Immigrants, who helped drive the developed world’s economic growth during boom times now face exclusion as the global financial crisis pummels economies and drives unemployment to 50-year highs, an OECD report warned Tuesday.
As the global recession unfolds, governments have begun taking measures to protect their native workers, leaving the immigrant work force more exposed to unemployment, discrimination and xenophobia, the Organization for Economic Co-operation and Development said in its annual report on international migration.
Since the beginning of the crisis, unemployment rates for immigrants have doubled in Ireland, Spain and the United States, the agency noted. The unemployment rate among immigrants in Spain was 27.1 per cent in the first quarter of 2009, compared to 15.2 per cent for natives.
The Czech Republic, Japan and Spain have gone as far as implementing policies to offer unemployed immigrants money to return home.
“Migration is not a tap that can be turned on and off at will,” OECD Secretary General Angel Gurria wrote in the report. “In tackling the jobs crisis, governments need to make sure that immigrants do not fall prey to increasing xenophobia and that discriminatory practices do not worsen an already difficult situation for them.”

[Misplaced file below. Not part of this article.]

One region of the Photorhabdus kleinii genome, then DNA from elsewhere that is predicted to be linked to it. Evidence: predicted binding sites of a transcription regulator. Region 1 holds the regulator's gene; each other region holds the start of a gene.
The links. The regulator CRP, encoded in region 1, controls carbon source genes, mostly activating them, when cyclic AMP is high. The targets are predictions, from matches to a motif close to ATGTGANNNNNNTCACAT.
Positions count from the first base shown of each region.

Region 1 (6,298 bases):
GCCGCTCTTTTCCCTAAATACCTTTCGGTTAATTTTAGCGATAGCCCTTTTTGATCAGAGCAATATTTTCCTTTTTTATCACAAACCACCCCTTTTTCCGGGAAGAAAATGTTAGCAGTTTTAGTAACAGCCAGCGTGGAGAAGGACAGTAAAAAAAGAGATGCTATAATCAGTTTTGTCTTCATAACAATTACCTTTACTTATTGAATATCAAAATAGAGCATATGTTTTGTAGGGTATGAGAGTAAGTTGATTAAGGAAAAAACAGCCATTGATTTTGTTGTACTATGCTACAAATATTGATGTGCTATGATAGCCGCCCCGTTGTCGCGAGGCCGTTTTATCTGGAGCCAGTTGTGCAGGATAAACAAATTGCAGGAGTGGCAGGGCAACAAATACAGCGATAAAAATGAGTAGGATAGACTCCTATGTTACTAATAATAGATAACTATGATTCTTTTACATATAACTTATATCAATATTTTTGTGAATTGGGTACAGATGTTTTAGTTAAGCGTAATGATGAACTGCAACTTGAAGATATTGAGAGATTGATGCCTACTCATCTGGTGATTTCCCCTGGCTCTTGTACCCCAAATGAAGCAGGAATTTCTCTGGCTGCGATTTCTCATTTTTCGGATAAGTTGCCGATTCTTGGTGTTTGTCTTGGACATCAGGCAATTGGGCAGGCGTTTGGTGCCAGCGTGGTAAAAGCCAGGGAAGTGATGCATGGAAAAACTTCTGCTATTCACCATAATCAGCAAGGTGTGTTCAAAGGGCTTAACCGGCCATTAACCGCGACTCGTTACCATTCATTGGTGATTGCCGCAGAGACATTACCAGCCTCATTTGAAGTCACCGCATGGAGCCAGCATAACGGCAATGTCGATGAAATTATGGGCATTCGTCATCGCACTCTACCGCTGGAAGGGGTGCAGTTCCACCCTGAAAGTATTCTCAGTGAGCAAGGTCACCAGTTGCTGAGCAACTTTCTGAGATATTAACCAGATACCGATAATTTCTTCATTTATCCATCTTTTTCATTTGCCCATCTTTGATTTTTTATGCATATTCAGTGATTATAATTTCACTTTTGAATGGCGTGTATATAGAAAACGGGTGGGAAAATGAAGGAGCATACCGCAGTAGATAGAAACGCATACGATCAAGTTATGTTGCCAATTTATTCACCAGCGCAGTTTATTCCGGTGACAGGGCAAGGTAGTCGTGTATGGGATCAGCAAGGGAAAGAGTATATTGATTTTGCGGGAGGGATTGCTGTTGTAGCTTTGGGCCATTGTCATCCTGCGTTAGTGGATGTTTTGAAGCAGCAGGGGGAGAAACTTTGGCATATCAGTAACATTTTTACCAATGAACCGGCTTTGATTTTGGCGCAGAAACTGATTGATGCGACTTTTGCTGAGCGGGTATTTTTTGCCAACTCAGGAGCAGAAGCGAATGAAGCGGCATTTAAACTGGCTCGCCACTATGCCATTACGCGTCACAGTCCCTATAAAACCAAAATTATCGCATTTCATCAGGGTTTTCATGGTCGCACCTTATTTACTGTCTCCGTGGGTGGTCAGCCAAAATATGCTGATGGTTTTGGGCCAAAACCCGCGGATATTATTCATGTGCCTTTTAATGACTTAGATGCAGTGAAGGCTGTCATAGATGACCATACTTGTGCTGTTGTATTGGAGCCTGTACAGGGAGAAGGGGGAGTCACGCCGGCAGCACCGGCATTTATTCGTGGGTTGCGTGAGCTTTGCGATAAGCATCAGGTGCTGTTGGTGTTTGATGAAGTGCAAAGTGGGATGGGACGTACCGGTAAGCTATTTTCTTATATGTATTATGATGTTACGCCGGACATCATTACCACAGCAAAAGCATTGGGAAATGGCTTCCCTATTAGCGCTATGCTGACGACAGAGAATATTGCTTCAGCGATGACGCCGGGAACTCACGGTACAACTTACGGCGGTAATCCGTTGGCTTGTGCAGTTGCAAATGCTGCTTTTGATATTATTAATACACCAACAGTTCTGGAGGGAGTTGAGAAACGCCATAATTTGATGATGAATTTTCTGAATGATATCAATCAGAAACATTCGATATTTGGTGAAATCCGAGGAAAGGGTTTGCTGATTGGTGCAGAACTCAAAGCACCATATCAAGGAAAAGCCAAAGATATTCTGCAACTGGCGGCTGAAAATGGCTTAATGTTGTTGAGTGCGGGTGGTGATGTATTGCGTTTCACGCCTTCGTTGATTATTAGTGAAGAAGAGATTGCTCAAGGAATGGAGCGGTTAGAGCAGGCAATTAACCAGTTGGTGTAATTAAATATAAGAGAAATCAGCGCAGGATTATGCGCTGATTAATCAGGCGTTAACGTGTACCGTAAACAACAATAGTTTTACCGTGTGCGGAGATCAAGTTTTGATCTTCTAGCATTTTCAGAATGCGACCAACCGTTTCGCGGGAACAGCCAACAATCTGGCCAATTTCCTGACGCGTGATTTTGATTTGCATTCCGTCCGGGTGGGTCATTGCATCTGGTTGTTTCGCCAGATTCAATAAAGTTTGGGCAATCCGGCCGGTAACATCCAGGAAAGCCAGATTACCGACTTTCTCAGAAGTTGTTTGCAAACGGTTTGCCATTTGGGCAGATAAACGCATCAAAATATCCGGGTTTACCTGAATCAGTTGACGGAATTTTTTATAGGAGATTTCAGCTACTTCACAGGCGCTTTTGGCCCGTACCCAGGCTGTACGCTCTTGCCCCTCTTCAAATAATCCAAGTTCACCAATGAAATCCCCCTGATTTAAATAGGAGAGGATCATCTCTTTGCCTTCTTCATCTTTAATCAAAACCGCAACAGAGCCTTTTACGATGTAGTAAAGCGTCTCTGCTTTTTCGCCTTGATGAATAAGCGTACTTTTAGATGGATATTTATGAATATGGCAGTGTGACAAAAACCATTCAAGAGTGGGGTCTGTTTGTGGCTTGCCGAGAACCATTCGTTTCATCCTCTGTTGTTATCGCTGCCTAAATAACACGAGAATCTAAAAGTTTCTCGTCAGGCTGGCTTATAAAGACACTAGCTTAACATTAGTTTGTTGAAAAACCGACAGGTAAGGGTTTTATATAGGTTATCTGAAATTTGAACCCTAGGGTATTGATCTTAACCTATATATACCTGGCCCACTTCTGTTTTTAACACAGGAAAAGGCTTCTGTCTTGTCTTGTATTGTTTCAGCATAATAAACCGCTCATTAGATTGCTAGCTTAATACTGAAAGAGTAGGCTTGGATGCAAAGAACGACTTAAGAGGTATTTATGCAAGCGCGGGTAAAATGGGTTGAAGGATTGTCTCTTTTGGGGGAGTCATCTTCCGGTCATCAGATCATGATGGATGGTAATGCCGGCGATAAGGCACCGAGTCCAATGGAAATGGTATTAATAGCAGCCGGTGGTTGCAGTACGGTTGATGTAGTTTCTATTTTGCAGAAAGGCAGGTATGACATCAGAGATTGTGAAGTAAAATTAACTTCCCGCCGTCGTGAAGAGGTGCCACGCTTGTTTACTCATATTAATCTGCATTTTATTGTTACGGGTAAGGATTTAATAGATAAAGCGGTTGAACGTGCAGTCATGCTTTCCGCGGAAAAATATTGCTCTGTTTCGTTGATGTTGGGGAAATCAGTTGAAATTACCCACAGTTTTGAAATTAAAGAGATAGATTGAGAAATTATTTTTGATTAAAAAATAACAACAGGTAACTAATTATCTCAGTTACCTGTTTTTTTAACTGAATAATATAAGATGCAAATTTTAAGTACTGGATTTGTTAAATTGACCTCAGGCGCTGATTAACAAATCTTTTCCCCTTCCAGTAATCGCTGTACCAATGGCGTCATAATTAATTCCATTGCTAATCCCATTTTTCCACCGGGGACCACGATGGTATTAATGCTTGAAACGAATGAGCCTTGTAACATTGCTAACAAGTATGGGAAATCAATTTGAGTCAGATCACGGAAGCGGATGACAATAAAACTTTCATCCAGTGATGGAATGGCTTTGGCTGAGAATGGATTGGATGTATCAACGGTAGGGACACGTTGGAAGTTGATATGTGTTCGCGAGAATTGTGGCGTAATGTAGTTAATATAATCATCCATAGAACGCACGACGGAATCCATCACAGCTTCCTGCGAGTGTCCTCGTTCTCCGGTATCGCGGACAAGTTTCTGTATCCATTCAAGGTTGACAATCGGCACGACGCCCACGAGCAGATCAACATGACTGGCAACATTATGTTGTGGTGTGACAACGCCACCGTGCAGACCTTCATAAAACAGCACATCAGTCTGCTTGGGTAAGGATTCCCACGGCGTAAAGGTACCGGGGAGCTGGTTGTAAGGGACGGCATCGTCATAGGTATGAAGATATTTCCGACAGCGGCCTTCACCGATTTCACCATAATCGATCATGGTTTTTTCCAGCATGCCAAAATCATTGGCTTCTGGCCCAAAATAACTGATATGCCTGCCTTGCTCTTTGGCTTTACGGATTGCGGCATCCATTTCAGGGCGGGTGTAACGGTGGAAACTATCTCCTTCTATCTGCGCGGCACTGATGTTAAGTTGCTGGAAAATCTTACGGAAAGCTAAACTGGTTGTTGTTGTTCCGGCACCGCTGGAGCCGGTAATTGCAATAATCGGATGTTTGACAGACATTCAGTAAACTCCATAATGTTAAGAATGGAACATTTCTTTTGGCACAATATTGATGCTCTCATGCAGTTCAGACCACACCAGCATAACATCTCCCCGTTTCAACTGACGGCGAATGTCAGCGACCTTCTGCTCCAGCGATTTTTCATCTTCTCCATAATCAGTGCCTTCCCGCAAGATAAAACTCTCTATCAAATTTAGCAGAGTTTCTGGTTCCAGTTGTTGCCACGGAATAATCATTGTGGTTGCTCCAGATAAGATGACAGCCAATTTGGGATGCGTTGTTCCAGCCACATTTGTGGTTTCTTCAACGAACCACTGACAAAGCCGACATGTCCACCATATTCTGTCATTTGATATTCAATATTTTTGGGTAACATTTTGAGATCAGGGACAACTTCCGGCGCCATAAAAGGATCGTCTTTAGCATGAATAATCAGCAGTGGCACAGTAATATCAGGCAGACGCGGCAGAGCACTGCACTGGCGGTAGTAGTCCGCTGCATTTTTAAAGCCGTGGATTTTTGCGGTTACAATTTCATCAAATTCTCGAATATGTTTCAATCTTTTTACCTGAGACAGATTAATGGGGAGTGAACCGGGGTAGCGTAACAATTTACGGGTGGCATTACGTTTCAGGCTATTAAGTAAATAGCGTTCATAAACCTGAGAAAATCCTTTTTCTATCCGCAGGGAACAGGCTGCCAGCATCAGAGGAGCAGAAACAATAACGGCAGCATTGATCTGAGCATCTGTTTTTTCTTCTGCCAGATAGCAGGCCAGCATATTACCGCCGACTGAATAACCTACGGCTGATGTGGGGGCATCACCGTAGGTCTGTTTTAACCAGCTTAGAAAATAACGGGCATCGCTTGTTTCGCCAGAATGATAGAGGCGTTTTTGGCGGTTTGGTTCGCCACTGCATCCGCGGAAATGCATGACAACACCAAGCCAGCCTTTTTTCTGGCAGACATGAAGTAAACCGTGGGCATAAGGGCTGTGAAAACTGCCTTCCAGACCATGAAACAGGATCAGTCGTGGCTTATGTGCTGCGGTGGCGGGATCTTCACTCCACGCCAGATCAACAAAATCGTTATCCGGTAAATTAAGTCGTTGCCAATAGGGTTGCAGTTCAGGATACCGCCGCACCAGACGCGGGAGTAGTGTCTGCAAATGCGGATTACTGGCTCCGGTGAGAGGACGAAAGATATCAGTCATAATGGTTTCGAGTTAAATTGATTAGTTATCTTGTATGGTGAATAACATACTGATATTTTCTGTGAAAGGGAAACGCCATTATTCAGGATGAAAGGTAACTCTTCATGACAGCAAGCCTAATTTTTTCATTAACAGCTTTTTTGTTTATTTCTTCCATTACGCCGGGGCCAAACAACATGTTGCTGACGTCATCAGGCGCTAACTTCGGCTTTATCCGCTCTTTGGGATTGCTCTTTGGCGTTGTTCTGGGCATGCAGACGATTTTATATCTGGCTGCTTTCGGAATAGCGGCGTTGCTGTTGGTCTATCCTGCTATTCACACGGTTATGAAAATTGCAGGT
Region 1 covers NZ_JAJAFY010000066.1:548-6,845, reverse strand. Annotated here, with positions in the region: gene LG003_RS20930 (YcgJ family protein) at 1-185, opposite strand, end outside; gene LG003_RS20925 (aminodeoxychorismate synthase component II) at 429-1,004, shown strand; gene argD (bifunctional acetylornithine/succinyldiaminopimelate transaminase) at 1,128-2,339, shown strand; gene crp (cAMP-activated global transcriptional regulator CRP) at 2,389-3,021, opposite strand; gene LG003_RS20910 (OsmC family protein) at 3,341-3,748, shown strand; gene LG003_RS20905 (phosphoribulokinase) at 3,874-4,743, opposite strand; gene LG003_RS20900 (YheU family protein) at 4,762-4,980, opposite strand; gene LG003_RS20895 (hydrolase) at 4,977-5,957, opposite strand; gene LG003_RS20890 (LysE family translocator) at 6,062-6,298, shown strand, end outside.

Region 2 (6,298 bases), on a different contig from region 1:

Looming labour shortage
Anti-immigration policies are particularly troubling considering that as early as 2015, the number of workers moving into retirement will outnumber those entering the work force in developed nations. Encouraging immigration is a potential solution to that looming labour shortage, the report suggested.
The organization advised governments to maintain or strengthen their immigrant integration programs and reinforce their efforts against discrimination.
“Governments need to be vigilant, to ensure that deteriorating immigrant labour market outcomes do not mortgage the possibility of further migration when growth resumes,” the report said.
Soaring unemployment hurts immigrants disproportionately because they are over-represented in the very sectors of the economy that have been hardest hit by the crisis such as construction, manufacturing and retail, the report found.
Reference: CBC News